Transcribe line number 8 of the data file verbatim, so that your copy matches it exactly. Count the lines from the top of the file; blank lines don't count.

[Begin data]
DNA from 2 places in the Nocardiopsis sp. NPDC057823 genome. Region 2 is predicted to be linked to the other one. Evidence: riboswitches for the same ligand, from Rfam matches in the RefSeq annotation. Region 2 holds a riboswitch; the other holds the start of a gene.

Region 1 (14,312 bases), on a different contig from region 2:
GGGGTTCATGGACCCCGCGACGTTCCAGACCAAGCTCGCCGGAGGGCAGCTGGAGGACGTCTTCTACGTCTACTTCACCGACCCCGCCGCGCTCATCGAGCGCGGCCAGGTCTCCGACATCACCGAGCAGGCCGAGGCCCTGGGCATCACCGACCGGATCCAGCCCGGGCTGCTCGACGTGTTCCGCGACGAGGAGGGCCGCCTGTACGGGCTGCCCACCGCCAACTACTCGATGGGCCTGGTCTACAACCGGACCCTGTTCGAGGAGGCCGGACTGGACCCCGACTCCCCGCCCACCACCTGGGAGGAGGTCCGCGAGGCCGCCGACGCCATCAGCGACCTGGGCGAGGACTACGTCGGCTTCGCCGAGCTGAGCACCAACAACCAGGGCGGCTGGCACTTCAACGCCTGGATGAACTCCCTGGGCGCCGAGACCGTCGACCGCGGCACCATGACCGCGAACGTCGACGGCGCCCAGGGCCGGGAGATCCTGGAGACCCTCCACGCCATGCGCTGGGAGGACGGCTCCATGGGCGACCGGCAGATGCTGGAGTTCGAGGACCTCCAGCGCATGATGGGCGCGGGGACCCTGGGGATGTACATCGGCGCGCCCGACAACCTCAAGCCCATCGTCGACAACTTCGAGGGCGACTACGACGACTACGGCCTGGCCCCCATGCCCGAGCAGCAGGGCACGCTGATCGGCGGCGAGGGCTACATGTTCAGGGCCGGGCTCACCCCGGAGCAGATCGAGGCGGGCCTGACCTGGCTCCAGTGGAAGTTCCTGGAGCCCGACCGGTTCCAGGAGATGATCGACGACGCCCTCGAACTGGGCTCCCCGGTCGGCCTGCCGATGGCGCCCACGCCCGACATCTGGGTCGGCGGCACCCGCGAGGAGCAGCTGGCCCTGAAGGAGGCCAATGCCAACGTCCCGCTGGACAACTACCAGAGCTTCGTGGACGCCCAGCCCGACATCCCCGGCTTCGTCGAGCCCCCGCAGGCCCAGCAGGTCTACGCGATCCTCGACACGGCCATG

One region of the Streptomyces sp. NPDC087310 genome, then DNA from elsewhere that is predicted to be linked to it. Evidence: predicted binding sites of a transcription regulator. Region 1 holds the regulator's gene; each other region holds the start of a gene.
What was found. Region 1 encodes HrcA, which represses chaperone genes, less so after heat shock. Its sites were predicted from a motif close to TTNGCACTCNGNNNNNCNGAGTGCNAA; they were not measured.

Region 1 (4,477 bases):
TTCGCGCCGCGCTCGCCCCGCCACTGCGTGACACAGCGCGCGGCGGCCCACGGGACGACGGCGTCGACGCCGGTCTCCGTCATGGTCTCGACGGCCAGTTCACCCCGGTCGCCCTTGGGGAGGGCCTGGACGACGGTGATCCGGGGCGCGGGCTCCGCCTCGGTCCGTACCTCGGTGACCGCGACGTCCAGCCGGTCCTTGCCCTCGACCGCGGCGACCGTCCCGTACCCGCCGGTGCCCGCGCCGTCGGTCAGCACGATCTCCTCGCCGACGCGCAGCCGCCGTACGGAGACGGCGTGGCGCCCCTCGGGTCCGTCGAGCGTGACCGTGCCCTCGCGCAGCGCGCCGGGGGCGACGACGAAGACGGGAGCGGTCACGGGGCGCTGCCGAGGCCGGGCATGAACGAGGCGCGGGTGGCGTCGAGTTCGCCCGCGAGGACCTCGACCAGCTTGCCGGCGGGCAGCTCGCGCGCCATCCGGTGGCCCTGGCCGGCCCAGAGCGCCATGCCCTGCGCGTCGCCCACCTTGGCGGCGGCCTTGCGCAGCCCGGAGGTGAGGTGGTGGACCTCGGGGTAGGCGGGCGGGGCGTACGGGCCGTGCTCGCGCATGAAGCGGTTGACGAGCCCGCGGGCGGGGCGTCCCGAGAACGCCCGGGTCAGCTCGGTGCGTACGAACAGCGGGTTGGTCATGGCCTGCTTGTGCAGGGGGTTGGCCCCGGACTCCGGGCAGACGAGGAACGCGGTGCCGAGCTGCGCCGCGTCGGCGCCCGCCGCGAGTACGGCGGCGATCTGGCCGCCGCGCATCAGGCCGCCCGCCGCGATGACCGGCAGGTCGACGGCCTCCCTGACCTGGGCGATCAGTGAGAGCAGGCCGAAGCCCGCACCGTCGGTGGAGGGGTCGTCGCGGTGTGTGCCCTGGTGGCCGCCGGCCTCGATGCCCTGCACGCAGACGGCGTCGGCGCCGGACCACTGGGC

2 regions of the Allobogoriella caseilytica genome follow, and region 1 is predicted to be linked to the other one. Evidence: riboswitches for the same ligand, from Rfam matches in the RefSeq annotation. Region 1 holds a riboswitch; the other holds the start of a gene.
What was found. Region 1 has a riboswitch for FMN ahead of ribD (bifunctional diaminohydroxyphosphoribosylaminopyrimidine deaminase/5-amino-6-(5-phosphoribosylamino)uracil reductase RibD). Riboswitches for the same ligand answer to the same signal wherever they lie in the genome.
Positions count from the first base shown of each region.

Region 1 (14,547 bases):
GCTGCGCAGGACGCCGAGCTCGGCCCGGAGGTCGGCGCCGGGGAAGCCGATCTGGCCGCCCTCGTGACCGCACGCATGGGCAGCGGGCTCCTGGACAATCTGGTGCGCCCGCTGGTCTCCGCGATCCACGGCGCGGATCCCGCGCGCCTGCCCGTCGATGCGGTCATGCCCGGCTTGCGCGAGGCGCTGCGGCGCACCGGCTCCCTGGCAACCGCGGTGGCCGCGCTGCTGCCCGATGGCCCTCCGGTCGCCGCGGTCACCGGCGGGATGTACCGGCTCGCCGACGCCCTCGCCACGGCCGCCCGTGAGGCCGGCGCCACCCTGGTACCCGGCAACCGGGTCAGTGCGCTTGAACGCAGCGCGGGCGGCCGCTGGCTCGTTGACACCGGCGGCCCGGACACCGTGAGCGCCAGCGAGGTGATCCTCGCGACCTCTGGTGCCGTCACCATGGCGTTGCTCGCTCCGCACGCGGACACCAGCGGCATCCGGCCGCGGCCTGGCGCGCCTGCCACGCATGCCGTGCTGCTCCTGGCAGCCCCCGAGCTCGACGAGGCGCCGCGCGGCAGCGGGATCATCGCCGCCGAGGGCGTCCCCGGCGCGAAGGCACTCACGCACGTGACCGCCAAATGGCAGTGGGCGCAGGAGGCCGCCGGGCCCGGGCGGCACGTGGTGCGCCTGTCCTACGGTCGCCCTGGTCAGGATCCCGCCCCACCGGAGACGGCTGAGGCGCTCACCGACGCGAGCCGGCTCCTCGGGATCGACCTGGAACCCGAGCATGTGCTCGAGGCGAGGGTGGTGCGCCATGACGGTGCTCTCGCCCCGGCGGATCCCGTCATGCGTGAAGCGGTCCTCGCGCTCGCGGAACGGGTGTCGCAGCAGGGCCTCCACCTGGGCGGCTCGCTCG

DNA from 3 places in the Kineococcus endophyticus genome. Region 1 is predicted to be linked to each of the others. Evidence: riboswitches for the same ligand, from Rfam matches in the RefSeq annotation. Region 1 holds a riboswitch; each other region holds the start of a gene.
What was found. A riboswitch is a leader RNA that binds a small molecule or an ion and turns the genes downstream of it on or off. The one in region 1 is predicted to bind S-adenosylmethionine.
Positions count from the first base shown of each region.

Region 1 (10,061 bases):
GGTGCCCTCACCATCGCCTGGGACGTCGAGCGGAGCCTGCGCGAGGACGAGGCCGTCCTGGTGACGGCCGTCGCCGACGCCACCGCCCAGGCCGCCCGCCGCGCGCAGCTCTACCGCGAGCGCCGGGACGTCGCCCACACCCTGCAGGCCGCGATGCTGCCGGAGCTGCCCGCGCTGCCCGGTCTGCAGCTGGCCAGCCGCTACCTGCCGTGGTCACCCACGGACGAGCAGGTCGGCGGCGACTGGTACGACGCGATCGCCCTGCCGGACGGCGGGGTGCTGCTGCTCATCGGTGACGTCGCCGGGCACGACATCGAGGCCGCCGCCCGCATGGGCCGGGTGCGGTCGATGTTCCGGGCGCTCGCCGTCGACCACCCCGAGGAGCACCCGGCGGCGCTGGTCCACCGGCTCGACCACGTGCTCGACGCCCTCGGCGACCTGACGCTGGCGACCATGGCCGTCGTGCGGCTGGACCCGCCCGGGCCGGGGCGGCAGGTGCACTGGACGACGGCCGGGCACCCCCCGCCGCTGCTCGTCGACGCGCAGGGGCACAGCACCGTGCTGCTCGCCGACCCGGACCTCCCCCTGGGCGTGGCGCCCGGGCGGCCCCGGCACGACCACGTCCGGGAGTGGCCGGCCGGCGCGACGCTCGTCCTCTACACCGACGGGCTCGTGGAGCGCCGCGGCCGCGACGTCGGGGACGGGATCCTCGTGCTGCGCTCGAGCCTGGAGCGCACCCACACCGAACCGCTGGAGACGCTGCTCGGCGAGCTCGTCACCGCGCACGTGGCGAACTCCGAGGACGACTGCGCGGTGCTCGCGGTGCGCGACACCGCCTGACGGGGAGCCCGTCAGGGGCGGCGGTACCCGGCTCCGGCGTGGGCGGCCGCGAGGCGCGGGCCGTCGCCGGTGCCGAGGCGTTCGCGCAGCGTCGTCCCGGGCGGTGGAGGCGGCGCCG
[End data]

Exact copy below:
2 regions of the Allobogoriella caseilytica genome follow, and region 1 is predicted to be linked to the other one. Evidence: riboswitches for the same ligand, from Rfam matches in the RefSeq annotation. Region 1 holds a riboswitch; the other holds the start of a gene.